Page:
The road to hell is paved with good intentions. I never really understood that until I took over the Nashville Zombie Walk. See, back in 2007 I took my family to our first zombie walk downtown along Riverfront Park and it was one of the best outings we’ve ever had. Dressed up like monsters we ran around Music Row freaking out tourists in cowboy hats to a sound track provided by the various street performers lining Broadway. It became an annual tradition for us as important as Halloween or Thanksgiving. We’d start planning out our costumes and our after walk dinner at home months in advance, inviting friends to come and celebrate in the weirdness and wonder with us.
Then, in 2015, it abruptly came to an end. No word from organizers and sponsors. No updates on social media. It simply vanished.
I was heartbroken. Being an evening shift drone for as long as my son had been alive, this had become our Halloween. I always had to work and never got the chance to take him Trick-or-Treating so it was our special day to dress up weird and run around town and it was suddenly and inexplicably gone. The next year was spent looking for answers, hounding sponsors and any organizers who still might be checking in on the site to try and find answers. I went to events held by the company that had apparently bought the rights to the zombie walk a few years back and asked organizers at booths advertising their other pending events when the walk would be. The answer was always the same:
“We’ll be making an announcement next week.”
I’m known in certain circles for having a bit of a temper and, after weeks and months of banal pleasantries, excuses, and outright rudeness, I lived up to that reputation. I wrote an article on my blog bashing the parent company that had bought the rights to the event as well as the other, larger events that it was actively sponsoring. I detailed the tradition that the Nashville Zombie Walk had become, not only for my family but for others as well and explained how I’d tried several times to find answers that just weren’t being offered. I tagged the events and blasted it on every social media platform where they were advertising, hoping to draw the ire of someone who might know what had happened.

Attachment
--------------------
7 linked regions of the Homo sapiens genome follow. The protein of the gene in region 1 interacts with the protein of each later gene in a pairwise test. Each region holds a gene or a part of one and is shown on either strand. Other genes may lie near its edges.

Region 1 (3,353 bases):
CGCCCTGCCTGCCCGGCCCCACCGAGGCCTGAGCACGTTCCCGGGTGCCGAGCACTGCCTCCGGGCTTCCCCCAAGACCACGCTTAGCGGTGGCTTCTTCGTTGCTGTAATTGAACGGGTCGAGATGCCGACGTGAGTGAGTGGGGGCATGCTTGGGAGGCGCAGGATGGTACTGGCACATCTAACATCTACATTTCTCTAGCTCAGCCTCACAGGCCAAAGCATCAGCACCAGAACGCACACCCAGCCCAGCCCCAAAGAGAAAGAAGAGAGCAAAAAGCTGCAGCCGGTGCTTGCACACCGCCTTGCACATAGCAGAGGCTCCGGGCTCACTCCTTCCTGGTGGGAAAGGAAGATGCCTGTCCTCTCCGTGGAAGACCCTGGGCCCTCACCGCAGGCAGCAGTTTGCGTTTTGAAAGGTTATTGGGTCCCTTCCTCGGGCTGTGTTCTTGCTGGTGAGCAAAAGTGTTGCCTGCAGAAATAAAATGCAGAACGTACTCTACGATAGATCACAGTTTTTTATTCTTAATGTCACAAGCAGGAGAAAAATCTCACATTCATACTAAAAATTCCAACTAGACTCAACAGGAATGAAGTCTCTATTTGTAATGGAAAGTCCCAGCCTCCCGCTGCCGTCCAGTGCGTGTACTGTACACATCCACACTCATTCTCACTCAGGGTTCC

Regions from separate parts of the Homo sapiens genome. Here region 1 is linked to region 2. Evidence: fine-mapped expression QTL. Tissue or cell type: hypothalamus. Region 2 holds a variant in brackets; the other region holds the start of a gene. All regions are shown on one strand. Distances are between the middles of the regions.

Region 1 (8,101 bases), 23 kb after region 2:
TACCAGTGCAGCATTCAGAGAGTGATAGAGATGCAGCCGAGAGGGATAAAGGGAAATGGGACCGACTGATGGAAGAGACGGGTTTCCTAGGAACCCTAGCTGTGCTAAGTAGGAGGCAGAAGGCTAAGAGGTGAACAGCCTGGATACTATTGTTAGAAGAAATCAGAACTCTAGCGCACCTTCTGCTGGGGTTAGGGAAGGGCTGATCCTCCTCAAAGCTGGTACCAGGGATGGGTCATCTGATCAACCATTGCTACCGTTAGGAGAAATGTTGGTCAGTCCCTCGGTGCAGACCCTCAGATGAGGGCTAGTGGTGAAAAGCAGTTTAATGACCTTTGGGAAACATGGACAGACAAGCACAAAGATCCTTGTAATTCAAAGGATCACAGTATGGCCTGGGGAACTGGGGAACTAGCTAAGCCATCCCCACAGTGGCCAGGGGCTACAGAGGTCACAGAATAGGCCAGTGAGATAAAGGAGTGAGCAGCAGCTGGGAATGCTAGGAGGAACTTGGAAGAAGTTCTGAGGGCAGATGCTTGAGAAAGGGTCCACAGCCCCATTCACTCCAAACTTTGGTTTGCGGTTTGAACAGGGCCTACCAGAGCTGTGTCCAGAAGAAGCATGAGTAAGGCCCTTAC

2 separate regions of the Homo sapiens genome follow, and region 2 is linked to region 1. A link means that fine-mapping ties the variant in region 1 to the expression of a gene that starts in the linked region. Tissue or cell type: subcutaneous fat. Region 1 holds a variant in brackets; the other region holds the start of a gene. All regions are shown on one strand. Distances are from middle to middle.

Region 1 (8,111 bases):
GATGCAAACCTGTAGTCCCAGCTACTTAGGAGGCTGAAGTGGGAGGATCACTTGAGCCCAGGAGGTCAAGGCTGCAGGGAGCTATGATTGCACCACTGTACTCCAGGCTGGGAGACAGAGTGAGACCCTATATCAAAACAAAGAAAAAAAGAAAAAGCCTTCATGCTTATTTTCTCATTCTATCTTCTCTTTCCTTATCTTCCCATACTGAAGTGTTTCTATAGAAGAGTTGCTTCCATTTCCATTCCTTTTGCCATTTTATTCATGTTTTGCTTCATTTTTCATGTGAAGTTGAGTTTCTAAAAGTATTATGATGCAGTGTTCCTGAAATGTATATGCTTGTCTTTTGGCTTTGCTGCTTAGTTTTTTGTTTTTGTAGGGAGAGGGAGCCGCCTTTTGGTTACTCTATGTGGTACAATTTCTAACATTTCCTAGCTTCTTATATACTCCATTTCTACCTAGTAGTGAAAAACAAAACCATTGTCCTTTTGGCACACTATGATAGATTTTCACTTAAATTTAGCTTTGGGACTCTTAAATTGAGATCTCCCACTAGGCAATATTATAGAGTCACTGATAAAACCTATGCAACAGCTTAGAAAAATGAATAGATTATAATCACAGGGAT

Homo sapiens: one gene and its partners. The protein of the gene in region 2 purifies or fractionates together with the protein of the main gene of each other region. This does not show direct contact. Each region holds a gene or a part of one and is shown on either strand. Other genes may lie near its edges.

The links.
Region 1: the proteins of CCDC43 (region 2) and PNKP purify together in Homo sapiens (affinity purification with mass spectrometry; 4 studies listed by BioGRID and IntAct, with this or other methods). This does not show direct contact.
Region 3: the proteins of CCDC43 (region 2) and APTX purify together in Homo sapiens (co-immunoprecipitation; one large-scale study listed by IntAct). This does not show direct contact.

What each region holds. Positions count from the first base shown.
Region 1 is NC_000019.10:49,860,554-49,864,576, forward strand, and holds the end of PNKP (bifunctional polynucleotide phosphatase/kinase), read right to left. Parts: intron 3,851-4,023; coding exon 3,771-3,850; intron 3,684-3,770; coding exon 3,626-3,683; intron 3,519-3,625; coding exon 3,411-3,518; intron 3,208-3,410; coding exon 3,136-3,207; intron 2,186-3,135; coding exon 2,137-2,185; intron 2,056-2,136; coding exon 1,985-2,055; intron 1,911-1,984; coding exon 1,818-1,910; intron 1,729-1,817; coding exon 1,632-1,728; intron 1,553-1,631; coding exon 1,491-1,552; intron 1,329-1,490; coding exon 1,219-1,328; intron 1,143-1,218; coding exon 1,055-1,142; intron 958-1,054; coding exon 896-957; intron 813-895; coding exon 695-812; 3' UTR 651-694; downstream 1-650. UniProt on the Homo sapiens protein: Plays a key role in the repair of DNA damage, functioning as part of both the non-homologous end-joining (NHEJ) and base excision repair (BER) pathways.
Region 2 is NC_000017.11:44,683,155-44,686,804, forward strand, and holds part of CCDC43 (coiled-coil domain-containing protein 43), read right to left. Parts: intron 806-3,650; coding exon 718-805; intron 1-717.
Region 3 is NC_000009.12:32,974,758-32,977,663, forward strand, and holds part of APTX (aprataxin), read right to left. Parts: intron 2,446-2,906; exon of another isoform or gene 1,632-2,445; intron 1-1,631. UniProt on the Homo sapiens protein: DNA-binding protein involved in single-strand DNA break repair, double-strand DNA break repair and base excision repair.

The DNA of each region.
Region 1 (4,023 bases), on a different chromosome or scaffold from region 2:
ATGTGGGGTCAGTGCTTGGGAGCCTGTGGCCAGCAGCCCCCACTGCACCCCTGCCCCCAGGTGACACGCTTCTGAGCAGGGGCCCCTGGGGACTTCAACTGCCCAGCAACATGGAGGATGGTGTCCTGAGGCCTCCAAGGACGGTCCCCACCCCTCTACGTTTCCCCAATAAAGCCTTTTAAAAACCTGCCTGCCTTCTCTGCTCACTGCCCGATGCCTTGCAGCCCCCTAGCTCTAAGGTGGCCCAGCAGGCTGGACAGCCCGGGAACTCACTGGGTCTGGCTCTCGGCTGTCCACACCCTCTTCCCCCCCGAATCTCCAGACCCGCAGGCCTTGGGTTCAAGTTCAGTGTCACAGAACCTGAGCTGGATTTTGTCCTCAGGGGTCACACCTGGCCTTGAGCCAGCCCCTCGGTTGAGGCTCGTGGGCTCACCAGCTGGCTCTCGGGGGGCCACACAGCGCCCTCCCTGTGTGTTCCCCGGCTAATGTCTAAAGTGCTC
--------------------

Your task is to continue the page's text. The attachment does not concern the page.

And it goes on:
I’m good at a few things, not the least of which being pissing people off and it took less than two hours for a dialogue to begin between myself and the director of a local anime convention attached the parent company that had killed the zombie walk. After the initial dialogue that comes from an organizer dealing with a vocal critic, an explanation formed. The zombie walk had been brought in to the fold with two other geek related events by this group of people who wanted to organize and have control over their own passions. After the 2014 walk, the organizers of the event had bailed, leaving people who didn’t understand it holding the bag. Underestimating the fan base (over 8,000 followers on social media alone) they hadn’t been able to find anyone who wanted to organize it and had let it fall by the wayside. That’s when something surprising happened. They offered for me to take over and organize the zombie walk.
See, now I had a problem. In my quest for answers I’d suddenly been made an offer that I couldn’t refuse. Literally. Before I’d made contact with anyone, the event had been killed by rumors of faceless conglomerates, secret cabals, and greedy sponsors. Now I’d been given an opportunity to resurrect it, to bring it back to life and make it better than ever before. If I said “no” I’d be on the hook, the man who could have fixed it but refused. Tacitly, any rejection on my part would have taken responsibility away from the people who were actually responsible for its demise and placed it squarely on me. With choices like those, I said “sure” and embarked on an odyssey that, as of right now, becomes more convoluted and strange with each passing day. I had no idea what a Herculean task it was to organize a zombie walk and now I’m doing it on my own.
If it were just the fans and fellow walkers, it might not be a big stress. Unfortunately, it isn’t. Each year the Nashville Zombie Walk collected substantially for the Second Harvest Food Bank. With over 8,000 online followers, between 1,000 to 3,000 of whom actually attend, that’s a hell of a lot of food collected for people in need and a tradition just as important and meaningful as any other created by the event. It’s the reason this event was started in the first place and it’s more important now than ever before that it continues. So, you know, no pressure on my part or anything.
Like I said, the road to Hell is paved in good intentions. It’s going to be a bumpy ride.
Dan Lee is a horror fiend and freelance writer with a special place in his heart for monster movies and demonic possession stories.